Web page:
Digital Makeup Chronicles 2 — The Life of Brian

This entry is part 2 of 2 in the series The dMFX Chronicles

Practically Effective The addition of Digital Makeup in Falling Skies actually expanded the use of practical effects.  I know that may shock some of you to read.  In a time when computer Generated Imagery frequently replaces the practical world, this syndicated, wrapped series bucked the trend.  Practical makeup artists used the computer as one of their tools, not a visual effects studio, to improve what they made sculpting rubber and glueing it to actors. This series, the Digital Makeup Chronicles, explores these effects, and discusses how practical and digital worked in tandem. After all, it is not every day you… Continue reading

Tracking for FRINGE Effect — Performance Transfer in Production

Grabbing an Actor’s Performance In 2008 concepts and methods developed working on 3D conversion for IMAX films combined to solve a problem at Zoic studios for the Bad Robot TV series FRINGE. Those IMAX3D films required large amounts of match moved geometry to generate depth information.  During that time I experimented projecting two dimensional tracking information to the surface of a placed 3D model, as a simple “look-at” constraint — capturing movement that was much more accurate than that produced by hand animation.  Unfortunately it was too late in production to use it effectively. The FRINGE team faced a similar,… Continue reading

How We Faked The Moon Landing: Part 3 — The Visual Effects of Magnificent Desolation

This entry is part 3 of 3 in the series Magnificent Desolation VFX

To the IMAX Moon and Beyond Filming on location is not an option. On September 23, 2005, Magnificent Desolation: Walking on the Moon in 3D released on giant IMAX screens. It is a 4K stereo3D experience of the moon landings, and speculative missions from the past and future. The film was honored with the first Visual Effects: Special Venue award by the Visual Effects Society in 2006. This multi-part article is based on a presentation about the visual effects at LA SIGGRAPH, the following June.   Part 1: Prep and Landing —Preparing for Stereo3D in 2005 and Beyond. Part 2: Strolling on the… Continue reading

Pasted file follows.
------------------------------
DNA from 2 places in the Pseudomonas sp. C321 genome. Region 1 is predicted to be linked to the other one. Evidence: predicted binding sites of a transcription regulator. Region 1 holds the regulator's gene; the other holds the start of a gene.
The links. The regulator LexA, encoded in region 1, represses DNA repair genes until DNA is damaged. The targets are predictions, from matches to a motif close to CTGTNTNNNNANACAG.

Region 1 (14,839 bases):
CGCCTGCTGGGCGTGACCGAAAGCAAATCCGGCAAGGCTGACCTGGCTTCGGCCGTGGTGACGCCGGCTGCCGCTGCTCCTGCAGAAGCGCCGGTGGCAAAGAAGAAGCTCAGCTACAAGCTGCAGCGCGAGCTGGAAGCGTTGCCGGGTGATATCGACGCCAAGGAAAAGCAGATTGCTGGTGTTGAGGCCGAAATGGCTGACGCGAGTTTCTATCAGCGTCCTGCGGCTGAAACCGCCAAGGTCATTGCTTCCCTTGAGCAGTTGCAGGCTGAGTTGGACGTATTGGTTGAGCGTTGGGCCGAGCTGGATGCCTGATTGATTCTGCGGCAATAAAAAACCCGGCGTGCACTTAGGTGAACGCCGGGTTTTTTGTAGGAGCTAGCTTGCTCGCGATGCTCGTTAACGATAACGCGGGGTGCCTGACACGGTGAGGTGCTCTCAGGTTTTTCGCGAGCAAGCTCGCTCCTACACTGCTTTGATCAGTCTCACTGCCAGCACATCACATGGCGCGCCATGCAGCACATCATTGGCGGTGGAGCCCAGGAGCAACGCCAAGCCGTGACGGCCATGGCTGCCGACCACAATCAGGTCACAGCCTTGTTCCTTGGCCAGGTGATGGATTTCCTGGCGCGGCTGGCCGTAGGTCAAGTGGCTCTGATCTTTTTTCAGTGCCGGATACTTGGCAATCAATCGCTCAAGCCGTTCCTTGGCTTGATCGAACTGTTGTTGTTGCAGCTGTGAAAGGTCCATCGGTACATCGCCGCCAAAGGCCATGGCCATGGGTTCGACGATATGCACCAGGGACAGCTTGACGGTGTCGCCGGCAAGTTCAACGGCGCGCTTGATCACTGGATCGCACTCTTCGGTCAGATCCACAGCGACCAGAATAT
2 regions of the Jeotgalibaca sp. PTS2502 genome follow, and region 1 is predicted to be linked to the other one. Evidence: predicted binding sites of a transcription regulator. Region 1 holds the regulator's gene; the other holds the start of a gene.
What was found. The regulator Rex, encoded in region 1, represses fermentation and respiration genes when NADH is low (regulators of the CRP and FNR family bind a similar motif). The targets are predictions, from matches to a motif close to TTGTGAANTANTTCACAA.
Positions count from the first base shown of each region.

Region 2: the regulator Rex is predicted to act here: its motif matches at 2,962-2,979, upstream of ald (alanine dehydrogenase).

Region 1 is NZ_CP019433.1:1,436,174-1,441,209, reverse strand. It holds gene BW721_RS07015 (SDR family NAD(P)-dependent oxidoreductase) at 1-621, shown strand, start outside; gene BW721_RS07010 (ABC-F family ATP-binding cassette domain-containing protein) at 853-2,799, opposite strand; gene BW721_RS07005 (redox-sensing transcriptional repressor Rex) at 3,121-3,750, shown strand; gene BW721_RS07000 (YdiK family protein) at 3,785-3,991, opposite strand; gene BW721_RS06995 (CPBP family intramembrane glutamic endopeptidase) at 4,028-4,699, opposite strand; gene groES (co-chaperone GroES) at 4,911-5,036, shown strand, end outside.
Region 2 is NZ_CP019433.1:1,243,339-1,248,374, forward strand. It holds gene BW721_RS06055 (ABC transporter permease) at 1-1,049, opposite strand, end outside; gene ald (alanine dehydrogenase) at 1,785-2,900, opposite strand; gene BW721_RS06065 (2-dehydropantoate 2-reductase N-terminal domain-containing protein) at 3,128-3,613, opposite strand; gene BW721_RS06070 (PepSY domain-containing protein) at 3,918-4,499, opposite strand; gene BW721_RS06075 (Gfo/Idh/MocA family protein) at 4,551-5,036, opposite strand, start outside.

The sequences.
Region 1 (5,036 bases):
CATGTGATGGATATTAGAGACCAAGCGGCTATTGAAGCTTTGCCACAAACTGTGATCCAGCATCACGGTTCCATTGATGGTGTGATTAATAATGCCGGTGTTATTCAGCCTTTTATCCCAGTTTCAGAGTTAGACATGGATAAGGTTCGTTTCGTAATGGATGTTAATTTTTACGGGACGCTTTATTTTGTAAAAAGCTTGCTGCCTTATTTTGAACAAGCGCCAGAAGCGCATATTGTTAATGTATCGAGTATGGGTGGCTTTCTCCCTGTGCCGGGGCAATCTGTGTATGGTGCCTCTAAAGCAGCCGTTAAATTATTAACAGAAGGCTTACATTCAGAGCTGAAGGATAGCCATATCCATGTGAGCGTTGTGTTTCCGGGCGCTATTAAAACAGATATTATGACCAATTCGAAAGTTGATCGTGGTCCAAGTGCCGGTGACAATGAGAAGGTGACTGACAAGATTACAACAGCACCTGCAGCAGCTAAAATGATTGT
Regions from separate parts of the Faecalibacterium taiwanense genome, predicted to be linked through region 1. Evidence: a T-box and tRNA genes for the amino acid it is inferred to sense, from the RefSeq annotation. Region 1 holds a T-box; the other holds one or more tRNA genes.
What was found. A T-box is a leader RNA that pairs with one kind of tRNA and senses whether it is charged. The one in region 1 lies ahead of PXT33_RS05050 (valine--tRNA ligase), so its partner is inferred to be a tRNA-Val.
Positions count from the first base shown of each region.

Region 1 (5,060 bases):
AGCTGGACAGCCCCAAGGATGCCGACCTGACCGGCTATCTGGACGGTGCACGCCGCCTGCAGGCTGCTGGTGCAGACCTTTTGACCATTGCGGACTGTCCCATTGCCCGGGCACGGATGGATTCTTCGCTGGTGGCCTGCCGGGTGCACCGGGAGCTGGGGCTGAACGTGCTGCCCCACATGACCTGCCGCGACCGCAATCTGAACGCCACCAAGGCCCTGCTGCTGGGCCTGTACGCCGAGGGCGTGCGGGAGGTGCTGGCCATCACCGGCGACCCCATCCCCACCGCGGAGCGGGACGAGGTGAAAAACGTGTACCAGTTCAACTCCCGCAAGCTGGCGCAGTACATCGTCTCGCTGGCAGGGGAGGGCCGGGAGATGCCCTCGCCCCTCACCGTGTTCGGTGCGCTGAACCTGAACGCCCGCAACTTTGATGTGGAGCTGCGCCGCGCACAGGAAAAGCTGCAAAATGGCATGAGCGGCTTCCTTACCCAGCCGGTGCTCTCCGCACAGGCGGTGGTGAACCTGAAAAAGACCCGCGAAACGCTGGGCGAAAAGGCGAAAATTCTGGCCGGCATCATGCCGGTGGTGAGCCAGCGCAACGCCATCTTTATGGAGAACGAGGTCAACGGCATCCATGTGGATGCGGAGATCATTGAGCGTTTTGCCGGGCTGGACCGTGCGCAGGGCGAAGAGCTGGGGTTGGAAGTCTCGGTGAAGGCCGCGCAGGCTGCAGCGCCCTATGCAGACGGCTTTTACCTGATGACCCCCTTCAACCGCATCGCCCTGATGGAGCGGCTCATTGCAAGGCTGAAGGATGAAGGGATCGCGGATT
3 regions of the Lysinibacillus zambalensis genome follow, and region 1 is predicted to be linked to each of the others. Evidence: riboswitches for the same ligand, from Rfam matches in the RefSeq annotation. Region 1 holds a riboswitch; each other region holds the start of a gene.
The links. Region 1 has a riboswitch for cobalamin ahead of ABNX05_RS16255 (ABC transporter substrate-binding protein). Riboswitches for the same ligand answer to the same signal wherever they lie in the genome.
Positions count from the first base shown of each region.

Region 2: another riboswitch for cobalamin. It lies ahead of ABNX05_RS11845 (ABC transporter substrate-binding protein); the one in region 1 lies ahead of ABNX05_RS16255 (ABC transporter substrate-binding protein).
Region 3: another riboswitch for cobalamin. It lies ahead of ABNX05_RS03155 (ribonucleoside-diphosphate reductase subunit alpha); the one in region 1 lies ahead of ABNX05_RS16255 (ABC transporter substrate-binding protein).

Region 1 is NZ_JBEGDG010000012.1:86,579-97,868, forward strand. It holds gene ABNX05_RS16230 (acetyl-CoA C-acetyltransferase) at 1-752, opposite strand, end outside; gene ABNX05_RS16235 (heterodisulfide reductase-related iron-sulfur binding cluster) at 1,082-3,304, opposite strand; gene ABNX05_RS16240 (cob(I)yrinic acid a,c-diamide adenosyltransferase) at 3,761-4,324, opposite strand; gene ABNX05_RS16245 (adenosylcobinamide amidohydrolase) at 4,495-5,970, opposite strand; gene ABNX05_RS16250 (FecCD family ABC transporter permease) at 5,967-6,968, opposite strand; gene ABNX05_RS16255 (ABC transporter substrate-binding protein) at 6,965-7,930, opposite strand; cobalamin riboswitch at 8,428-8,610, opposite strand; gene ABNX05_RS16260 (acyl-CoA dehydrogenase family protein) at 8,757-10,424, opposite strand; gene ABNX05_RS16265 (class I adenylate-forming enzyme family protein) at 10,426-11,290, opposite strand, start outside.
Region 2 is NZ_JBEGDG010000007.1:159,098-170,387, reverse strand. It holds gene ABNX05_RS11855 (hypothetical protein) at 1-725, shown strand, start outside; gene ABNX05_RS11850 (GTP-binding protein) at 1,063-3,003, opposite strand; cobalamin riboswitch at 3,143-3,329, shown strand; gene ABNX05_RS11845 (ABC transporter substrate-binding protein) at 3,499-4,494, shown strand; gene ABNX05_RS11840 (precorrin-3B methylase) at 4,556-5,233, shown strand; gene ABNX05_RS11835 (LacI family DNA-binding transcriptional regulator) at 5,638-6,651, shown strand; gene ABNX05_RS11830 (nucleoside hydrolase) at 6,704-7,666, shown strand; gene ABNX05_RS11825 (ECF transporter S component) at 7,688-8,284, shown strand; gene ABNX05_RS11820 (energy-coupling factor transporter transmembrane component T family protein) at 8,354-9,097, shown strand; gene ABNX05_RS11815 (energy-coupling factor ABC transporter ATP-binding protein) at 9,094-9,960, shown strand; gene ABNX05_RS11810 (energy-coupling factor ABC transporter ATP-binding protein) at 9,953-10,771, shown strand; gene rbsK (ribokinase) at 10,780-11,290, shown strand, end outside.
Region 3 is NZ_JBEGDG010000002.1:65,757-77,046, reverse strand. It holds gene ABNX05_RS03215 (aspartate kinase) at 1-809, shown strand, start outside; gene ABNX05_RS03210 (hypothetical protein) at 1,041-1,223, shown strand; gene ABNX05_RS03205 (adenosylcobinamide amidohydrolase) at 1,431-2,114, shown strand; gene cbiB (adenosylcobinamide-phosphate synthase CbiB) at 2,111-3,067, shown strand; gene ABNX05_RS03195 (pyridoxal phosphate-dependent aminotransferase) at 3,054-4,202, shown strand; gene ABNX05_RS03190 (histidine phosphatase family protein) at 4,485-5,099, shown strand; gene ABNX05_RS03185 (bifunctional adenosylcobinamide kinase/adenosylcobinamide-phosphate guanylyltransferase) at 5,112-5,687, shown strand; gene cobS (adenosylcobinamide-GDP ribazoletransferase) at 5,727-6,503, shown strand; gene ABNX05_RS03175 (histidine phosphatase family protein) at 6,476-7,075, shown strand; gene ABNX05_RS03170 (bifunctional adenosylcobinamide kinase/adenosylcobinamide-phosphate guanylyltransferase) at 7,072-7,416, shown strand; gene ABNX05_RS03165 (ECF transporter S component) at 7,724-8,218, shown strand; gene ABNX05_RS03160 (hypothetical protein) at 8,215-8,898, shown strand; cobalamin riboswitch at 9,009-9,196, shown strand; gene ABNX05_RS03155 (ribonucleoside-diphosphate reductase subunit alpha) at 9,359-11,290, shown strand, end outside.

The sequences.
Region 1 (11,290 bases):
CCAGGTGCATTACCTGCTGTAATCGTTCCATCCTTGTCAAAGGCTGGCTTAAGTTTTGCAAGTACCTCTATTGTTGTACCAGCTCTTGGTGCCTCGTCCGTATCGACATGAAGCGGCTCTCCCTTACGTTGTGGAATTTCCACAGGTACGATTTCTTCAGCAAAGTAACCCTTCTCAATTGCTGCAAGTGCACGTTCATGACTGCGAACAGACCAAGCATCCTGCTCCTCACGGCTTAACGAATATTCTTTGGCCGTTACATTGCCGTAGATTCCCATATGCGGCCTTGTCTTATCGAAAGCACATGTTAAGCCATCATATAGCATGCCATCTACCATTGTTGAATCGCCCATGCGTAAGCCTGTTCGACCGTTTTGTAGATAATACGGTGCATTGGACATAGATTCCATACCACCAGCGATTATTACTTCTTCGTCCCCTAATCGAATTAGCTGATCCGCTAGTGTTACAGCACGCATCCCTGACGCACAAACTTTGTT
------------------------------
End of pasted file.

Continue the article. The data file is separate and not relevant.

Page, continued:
How We Faked the Moon Landing: Part 2 — the Visual Effects of Magnificent Desolation

This entry is part 2 of 3 in the series Magnificent Desolation VFX

To the IMAX Moon and Beyond We didn’t have their giant rockets, so we faked it later. On September 23, 2005, Magnificent Desolation: Walking on the Moon in 3D released on giant IMAX screens. It is a 4K stereo3D experience of the moon landings, and speculative missions from the past and future. The film was honored with the first Visual Effects: Special Venue award by the Visual Effects Society in 2006. This multi-part article is based on a presentation about the visual effects at LA SIGGRAPH, the following June. Here is an overview of the work:   Part 1: Prep and Landing —Preparing… Continue reading

How We Faked The Moon Landing: Part 1 — the Visual Effects of Magnificent Desolation 3D

This entry is part 1 of 3 in the series Magnificent Desolation VFX

To the IMAX Moon and Beyond The Moon landings were real — we faked it later. On September 23, 2005,  Magnificent Desolation: Walking on the Moon in 3D released on giant IMAX screens. A 4K stereo3D experience of the Moon landings, and speculative missions from the past and future — which at the time was IMAX’s widest opening stereo3D film with 70 prints worldwide.  Produced and narrated by Play Tone/Tom Hanks, directed by Mark Cowen, with Cinematography and Visual Effects supervision by Sean Phillips.  The film was honored with the first Visual Effects: Special Venue award by the Visual Effects Society in 2006.… Continue reading

Gorilla VFX: Episode 3 — Fun With Toys and Mirrors

This entry is part 3 of 3 in the series Gorilla VFX

Simple and Fun VFX Distraction. We all love high end Visual Effects, but anyone who loves them as much as those who do it for a career, sometimes enjoy the simplicity of doing things the film school/garage band way. As kids we devoured Cinemagic, and Cinefex magazines, and hand back-wound super-8 mm cartridges, to try and do visual effects like the pros.  That was how the pros did them.  Even Ridley Scott pointed out at the Visual Effects Society Awards in 2016, that ALIEN was made with models, paintings, and white paint flecked on a black board. Now with computers… Continue reading